Now, I'm very unlikely to be in a bombing attack, thank heavens. But I have been in one already, when a car bomb went off right outside my office just as I was getting ready to leave (I wasn't a target or anything, it was a car bomb parked outside a subway station in London that I happened to work next to). What happened was that there was a huge bang and I watched the windows swell inwards like they were covered in plastic sheeting instead of glass. Lucky for me, they didn't shatter, and lucky for everyone else it was late at night and there were no people on the street, so nobody died.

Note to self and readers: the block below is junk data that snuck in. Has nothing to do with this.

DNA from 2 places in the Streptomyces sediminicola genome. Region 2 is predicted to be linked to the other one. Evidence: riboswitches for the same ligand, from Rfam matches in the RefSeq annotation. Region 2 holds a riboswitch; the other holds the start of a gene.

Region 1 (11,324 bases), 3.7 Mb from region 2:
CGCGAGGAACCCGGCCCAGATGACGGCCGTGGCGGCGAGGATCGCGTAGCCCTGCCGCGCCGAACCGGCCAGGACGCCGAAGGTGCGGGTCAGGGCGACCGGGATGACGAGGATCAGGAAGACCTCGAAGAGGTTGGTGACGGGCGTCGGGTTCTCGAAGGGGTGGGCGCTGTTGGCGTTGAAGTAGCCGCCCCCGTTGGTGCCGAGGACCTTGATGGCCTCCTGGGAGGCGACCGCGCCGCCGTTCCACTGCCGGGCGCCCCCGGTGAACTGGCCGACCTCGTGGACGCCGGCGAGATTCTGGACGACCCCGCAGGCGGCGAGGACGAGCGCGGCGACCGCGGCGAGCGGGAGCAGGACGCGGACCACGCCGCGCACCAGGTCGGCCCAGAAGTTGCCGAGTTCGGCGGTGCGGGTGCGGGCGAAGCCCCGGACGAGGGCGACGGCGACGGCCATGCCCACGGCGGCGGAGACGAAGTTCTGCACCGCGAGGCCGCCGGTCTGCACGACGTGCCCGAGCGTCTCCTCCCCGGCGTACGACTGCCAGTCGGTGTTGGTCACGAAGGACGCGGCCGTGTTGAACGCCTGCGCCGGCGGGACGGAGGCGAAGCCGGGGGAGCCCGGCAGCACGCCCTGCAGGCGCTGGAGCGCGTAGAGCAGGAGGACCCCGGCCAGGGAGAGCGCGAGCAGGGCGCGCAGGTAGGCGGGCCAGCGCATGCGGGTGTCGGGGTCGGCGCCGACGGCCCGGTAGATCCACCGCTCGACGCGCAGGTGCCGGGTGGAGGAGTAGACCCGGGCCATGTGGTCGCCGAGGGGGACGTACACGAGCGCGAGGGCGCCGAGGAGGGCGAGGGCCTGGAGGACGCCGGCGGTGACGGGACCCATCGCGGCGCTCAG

But at the time of the explosion, I was keenly aware that if the windows had burst inwards, the glass would have hit me faster than I could have ducked down behind a piece of furniture. It's this lack of opportunity to alter the outcome that bothers people; it's a situation they'd understandably rather not be confronted with at all. Helplessness is unpleasant because it negates your normal defense mechanisms.